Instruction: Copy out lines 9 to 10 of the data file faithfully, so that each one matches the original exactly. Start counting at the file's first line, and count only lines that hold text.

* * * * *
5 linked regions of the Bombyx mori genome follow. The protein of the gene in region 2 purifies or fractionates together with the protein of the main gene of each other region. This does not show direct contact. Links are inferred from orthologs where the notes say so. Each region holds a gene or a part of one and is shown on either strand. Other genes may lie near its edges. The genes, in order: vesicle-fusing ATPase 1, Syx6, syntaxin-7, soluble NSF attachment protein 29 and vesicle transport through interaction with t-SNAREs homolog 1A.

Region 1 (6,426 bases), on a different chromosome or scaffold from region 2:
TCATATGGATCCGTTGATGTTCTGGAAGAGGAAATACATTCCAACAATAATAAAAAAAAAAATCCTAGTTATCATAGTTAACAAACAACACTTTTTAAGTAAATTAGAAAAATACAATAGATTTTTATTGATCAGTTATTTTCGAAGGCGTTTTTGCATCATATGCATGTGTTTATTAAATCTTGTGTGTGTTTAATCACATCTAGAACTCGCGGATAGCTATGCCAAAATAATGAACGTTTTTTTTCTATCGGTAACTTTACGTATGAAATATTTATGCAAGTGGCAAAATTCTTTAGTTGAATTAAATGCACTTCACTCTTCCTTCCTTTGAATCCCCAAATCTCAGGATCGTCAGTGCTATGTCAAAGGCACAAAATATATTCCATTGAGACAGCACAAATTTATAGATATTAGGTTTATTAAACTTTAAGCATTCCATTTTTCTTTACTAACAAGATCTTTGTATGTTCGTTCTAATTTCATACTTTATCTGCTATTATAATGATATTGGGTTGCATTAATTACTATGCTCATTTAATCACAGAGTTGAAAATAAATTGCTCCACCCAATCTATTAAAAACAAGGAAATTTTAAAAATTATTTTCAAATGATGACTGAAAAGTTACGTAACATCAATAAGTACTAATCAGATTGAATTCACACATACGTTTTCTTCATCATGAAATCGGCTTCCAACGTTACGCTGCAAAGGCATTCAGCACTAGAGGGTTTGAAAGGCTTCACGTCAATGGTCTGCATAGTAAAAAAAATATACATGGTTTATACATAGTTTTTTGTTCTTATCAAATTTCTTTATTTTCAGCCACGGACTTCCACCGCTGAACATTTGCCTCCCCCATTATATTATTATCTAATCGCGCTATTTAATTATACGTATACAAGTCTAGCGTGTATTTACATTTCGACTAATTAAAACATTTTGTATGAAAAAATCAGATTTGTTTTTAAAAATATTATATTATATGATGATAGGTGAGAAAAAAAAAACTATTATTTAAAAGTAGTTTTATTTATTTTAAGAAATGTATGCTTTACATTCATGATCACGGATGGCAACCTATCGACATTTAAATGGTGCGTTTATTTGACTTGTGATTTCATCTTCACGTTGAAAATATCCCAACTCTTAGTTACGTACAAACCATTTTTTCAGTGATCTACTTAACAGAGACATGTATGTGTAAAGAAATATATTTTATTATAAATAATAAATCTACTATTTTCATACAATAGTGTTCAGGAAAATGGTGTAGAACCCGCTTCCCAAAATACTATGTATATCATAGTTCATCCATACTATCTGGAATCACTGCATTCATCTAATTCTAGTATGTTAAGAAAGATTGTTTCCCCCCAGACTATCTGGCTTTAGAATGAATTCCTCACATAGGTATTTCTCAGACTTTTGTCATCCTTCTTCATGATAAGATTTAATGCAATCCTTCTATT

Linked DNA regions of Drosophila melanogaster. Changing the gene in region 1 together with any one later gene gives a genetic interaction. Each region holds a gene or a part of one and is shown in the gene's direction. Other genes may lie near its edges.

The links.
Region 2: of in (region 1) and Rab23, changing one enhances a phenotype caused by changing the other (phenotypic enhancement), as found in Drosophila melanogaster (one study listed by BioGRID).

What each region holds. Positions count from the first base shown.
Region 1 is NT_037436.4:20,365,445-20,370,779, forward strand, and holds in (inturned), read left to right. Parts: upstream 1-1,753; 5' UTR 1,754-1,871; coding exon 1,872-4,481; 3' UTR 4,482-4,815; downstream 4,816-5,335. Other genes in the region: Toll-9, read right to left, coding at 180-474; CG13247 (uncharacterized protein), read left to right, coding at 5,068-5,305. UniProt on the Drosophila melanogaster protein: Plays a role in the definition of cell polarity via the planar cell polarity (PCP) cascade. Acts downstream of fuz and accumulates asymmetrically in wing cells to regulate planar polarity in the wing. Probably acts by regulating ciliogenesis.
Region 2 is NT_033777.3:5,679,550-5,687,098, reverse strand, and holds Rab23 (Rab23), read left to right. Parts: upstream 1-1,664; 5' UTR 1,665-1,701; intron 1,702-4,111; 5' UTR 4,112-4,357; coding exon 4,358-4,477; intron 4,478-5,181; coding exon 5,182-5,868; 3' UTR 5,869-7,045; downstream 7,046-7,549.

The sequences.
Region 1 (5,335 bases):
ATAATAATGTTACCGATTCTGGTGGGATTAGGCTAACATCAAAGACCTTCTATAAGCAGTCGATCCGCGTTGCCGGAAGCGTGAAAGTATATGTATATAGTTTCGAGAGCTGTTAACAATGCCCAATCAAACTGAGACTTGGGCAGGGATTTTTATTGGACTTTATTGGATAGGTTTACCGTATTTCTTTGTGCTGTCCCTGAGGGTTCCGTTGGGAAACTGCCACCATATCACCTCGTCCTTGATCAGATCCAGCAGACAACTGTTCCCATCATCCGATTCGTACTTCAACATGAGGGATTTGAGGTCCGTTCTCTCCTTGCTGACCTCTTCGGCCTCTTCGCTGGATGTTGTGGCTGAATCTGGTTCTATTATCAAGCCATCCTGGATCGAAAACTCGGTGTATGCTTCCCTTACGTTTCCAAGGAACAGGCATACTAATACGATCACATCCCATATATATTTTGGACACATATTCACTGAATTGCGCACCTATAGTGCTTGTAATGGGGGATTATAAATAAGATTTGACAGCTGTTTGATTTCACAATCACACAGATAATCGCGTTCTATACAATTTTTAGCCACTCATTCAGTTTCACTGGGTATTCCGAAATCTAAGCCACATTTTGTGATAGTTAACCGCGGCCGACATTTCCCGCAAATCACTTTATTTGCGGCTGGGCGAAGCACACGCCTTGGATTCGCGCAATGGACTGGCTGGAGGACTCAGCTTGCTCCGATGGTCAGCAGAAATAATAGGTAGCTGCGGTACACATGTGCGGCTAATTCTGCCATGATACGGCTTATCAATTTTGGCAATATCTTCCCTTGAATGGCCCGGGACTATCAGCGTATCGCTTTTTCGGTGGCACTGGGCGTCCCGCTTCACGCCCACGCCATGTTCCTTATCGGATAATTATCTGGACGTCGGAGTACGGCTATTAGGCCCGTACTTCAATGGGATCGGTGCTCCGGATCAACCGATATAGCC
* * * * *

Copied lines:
Region 2 is NT_033777.3:5,679,550-5,687,098, reverse strand, and holds Rab23 (Rab23), read left to right. Parts: upstream 1-1,664; 5' UTR 1,665-1,701; intron 1,702-4,111; 5' UTR 4,112-4,357; coding exon 4,358-4,477; intron 4,478-5,181; coding exon 5,182-5,868; 3' UTR 5,869-7,045; downstream 7,046-7,549.

The sequences.